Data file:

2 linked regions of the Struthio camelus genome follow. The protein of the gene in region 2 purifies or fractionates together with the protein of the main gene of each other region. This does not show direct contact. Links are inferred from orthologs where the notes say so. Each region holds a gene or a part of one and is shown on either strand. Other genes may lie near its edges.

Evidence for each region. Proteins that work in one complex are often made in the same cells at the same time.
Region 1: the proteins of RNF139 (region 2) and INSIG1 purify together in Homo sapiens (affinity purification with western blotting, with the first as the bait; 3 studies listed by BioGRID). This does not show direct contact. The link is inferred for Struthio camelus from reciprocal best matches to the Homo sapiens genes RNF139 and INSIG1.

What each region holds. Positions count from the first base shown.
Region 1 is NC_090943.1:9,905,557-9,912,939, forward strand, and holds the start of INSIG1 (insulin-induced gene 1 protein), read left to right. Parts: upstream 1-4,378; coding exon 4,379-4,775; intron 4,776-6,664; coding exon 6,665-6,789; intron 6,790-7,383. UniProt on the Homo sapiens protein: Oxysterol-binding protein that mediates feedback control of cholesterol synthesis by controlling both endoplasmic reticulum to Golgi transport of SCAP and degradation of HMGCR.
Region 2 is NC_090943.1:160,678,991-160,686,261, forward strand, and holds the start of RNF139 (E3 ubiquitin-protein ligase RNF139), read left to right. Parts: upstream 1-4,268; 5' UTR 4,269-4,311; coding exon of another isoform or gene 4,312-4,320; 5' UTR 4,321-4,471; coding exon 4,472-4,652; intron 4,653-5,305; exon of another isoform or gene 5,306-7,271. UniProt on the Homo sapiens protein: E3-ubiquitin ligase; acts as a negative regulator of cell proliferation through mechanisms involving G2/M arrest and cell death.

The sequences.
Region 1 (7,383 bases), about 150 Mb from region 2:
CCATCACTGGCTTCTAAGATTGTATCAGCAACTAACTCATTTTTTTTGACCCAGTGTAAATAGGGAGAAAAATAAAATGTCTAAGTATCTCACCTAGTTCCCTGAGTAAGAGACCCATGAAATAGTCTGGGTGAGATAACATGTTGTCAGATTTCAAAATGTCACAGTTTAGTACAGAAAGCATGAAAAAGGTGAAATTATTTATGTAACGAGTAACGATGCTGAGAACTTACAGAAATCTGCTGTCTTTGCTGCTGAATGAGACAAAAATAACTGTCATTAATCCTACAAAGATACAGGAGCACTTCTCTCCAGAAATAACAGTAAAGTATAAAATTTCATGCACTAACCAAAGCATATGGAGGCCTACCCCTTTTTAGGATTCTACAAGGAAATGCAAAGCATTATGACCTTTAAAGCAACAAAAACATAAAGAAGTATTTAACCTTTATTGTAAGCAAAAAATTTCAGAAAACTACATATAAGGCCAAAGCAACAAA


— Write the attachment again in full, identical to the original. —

2 linked regions of the Struthio camelus genome follow. The protein of the gene in region 2 purifies or fractionates together with the protein of the main gene of each other region. This does not show direct contact. Links are inferred from orthologs where the notes say so. Each region holds a gene or a part of one and is shown on either strand. Other genes may lie near its edges.

Evidence for each region. Proteins that work in one complex are often made in the same cells at the same time.
Region 1: the proteins of RNF139 (region 2) and INSIG1 purify together in Homo sapiens (affinity purification with western blotting, with the first as the bait; 3 studies listed by BioGRID). This does not show direct contact. The link is inferred for Struthio camelus from reciprocal best matches to the Homo sapiens genes RNF139 and INSIG1.

What each region holds. Positions count from the first base shown.
Region 1 is NC_090943.1:9,905,557-9,912,939, forward strand, and holds the start of INSIG1 (insulin-induced gene 1 protein), read left to right. Parts: upstream 1-4,378; coding exon 4,379-4,775; intron 4,776-6,664; coding exon 6,665-6,789; intron 6,790-7,383. UniProt on the Homo sapiens protein: Oxysterol-binding protein that mediates feedback control of cholesterol synthesis by controlling both endoplasmic reticulum to Golgi transport of SCAP and degradation of HMGCR.
Region 2 is NC_090943.1:160,678,991-160,686,261, forward strand, and holds the start of RNF139 (E3 ubiquitin-protein ligase RNF139), read left to right. Parts: upstream 1-4,268; 5' UTR 4,269-4,311; coding exon of another isoform or gene 4,312-4,320; 5' UTR 4,321-4,471; coding exon 4,472-4,652; intron 4,653-5,305; exon of another isoform or gene 5,306-7,271. UniProt on the Homo sapiens protein: E3-ubiquitin ligase; acts as a negative regulator of cell proliferation through mechanisms involving G2/M arrest and cell death.

The sequences.
Region 1 (7,383 bases), about 150 Mb from region 2:
CCATCACTGGCTTCTAAGATTGTATCAGCAACTAACTCATTTTTTTTGACCCAGTGTAAATAGGGAGAAAAATAAAATGTCTAAGTATCTCACCTAGTTCCCTGAGTAAGAGACCCATGAAATAGTCTGGGTGAGATAACATGTTGTCAGATTTCAAAATGTCACAGTTTAGTACAGAAAGCATGAAAAAGGTGAAATTATTTATGTAACGAGTAACGATGCTGAGAACTTACAGAAATCTGCTGTCTTTGCTGCTGAATGAGACAAAAATAACTGTCATTAATCCTACAAAGATACAGGAGCACTTCTCTCCAGAAATAACAGTAAAGTATAAAATTTCATGCACTAACCAAAGCATATGGAGGCCTACCCCTTTTTAGGATTCTACAAGGAAATGCAAAGCATTATGACCTTTAAAGCAACAAAAACATAAAGAAGTATTTAACCTTTATTGTAAGCAAAAAATTTCAGAAAACTACATATAAGGCCAAAGCAACAAA